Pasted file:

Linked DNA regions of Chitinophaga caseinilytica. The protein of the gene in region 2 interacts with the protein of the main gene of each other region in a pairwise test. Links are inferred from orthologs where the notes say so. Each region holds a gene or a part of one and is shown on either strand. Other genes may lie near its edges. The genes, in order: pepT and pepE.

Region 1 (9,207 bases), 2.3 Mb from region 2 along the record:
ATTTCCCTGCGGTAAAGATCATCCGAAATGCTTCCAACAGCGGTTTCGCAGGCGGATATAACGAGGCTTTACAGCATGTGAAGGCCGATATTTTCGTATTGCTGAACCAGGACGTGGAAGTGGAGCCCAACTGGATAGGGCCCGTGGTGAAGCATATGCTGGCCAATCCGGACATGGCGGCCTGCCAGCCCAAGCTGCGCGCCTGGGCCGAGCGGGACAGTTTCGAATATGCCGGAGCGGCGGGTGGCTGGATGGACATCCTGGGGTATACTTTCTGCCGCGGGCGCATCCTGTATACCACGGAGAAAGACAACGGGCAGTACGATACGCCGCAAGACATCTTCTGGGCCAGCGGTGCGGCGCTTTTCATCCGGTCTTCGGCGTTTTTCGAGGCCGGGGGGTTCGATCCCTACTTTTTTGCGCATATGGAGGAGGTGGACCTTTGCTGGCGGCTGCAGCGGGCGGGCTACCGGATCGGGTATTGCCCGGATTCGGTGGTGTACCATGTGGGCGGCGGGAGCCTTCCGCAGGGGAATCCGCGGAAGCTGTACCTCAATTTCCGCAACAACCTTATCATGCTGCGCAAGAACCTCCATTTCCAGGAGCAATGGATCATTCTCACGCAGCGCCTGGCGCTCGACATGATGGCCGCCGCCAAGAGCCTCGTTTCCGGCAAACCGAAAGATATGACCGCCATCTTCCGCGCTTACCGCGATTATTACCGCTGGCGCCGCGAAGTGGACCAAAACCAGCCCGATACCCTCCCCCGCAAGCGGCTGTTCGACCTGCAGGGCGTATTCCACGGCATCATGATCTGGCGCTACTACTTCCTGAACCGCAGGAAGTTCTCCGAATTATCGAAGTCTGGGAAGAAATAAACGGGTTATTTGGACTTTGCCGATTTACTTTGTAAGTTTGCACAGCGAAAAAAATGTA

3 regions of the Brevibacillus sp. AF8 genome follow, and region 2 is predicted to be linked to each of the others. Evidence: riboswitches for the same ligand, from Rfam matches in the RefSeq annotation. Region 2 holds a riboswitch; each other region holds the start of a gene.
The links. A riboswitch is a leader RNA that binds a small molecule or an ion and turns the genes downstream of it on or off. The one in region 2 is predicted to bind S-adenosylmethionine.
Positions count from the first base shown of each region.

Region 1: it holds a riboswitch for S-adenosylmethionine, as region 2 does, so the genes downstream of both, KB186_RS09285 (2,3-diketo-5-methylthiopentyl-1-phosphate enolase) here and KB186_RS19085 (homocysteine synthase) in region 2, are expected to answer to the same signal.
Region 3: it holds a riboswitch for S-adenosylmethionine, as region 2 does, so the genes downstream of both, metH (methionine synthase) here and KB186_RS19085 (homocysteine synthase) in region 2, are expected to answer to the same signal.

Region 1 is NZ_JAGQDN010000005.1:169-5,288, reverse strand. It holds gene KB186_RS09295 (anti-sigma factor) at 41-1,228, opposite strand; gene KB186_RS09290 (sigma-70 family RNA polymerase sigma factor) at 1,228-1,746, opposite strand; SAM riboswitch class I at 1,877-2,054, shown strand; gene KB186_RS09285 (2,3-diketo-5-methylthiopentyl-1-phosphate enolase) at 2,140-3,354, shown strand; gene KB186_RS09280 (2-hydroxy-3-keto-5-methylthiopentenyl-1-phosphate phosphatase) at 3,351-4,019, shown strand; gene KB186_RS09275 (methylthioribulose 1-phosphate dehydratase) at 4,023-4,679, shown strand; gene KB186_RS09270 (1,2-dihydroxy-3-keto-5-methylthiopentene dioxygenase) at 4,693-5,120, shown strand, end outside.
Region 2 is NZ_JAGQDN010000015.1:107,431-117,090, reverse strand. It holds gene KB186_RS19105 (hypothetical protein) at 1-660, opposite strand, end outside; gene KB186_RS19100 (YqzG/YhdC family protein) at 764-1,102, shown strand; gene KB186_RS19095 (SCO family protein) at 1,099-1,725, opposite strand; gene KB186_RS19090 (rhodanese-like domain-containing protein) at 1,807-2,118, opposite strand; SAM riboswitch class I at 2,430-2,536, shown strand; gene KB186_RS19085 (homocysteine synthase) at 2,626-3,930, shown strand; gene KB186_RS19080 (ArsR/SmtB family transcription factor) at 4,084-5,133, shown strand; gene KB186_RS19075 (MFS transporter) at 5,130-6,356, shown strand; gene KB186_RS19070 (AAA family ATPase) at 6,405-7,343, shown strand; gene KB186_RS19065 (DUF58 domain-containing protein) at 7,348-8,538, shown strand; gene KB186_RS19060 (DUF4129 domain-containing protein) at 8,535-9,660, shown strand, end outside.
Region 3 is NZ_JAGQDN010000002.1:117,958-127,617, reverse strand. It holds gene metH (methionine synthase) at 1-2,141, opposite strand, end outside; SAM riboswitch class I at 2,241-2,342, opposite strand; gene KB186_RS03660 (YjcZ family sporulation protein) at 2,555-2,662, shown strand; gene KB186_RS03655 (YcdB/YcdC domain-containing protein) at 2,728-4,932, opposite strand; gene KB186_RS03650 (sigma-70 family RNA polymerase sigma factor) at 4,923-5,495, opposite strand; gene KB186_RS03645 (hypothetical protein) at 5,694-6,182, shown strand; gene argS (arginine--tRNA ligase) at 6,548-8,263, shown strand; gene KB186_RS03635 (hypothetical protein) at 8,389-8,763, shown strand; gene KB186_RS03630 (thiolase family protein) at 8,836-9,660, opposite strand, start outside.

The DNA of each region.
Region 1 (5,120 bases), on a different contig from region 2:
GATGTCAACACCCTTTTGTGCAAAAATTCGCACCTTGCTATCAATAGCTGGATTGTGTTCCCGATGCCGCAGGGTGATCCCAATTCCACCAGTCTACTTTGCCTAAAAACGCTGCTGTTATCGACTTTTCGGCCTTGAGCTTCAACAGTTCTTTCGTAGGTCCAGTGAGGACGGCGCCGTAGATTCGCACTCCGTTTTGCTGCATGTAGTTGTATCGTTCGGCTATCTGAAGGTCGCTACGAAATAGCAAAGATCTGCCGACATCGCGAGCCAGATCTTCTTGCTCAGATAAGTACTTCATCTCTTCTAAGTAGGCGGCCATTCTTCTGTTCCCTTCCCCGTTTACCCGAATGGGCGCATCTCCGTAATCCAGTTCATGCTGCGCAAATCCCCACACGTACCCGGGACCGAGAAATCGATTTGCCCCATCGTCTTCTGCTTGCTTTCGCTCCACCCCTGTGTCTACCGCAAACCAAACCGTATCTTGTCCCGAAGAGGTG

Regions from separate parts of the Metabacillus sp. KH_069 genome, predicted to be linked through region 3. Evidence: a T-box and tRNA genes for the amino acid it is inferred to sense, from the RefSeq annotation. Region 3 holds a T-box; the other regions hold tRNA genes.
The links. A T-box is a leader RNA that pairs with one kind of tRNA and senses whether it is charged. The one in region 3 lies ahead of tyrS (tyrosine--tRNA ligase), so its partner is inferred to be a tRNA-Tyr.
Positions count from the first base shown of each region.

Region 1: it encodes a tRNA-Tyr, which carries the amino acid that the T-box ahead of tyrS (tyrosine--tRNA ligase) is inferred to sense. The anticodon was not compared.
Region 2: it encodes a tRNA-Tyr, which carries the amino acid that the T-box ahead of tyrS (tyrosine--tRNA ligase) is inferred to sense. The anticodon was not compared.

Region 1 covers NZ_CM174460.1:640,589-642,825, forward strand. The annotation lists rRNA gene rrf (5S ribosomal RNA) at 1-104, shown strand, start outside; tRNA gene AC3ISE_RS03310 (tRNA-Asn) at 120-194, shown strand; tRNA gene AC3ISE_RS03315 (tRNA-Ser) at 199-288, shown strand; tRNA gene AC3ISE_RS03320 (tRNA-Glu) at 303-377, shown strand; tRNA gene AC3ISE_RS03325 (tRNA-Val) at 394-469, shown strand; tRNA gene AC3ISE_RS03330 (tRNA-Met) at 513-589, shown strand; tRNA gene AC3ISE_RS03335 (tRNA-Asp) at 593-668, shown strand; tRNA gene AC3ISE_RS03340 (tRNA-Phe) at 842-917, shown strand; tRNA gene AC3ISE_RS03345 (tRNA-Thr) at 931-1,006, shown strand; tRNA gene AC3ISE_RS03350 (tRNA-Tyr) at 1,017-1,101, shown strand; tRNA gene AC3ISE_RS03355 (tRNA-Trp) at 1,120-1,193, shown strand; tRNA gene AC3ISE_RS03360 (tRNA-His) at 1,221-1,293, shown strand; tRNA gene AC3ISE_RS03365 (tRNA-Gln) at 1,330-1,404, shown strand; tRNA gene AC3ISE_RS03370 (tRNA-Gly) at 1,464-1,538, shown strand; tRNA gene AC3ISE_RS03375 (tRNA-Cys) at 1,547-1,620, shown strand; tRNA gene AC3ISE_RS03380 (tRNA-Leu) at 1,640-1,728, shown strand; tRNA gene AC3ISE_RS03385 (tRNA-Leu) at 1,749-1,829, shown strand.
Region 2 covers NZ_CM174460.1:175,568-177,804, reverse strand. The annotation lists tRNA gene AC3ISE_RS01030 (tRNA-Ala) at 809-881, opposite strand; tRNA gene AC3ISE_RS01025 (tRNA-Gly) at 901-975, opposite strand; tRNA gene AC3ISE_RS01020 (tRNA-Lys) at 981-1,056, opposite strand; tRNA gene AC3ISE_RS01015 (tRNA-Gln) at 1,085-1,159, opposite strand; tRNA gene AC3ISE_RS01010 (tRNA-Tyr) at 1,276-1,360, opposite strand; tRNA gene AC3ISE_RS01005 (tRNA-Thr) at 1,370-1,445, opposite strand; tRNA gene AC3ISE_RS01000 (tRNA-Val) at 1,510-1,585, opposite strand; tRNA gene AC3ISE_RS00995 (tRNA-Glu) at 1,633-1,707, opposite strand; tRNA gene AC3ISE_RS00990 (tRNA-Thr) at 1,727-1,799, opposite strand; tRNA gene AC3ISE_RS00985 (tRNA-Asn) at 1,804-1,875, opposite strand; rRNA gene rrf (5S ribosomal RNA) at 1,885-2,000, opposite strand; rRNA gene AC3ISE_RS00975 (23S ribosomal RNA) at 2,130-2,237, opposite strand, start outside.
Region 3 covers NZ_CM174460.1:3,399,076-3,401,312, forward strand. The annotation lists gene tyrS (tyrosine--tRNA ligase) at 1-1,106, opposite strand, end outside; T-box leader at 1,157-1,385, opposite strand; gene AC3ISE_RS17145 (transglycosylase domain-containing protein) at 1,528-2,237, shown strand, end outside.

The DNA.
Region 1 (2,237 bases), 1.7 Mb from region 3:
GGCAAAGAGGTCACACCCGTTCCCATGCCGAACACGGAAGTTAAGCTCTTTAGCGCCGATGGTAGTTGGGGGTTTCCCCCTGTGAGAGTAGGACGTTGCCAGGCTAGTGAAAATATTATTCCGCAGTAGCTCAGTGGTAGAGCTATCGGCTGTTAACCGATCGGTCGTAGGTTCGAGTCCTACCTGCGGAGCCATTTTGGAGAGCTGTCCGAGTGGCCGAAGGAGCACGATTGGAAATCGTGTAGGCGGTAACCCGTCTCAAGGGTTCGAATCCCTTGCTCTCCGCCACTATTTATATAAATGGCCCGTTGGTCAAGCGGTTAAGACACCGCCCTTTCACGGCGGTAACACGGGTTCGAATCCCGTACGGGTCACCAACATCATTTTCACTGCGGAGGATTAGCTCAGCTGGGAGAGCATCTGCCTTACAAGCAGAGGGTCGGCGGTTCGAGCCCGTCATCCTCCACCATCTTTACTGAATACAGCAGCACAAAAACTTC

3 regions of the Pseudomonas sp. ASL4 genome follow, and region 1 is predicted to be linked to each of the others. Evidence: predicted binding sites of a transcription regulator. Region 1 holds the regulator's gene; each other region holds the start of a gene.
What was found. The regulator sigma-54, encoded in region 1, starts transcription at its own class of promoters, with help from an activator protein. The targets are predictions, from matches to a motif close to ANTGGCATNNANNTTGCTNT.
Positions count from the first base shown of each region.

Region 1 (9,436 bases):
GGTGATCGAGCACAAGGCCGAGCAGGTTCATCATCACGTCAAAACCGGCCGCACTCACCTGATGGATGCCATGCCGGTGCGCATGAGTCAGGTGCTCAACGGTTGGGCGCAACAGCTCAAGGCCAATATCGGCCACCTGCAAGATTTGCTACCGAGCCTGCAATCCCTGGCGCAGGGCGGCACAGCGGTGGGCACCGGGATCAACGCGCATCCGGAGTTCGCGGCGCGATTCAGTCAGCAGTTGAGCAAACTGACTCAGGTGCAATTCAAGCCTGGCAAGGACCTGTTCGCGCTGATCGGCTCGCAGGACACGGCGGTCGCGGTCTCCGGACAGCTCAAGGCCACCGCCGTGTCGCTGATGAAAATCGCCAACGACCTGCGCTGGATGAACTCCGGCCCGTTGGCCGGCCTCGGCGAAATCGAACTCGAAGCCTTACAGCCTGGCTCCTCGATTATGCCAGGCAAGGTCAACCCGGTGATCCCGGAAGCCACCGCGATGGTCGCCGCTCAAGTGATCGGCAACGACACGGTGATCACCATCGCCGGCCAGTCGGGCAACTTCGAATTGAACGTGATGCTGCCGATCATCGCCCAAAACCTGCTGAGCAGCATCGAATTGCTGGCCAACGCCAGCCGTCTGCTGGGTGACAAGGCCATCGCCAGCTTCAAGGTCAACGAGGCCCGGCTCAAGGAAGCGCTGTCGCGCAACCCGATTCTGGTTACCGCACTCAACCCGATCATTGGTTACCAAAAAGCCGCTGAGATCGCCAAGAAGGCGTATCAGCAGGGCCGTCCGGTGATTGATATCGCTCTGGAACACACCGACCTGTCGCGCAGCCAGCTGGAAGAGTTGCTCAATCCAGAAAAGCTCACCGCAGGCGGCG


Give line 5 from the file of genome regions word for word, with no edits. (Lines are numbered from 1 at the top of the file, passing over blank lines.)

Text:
The links. A riboswitch is a leader RNA that binds a small molecule or an ion and turns the genes downstream of it on or off. The one in region 2 is predicted to bind S-adenosylmethionine.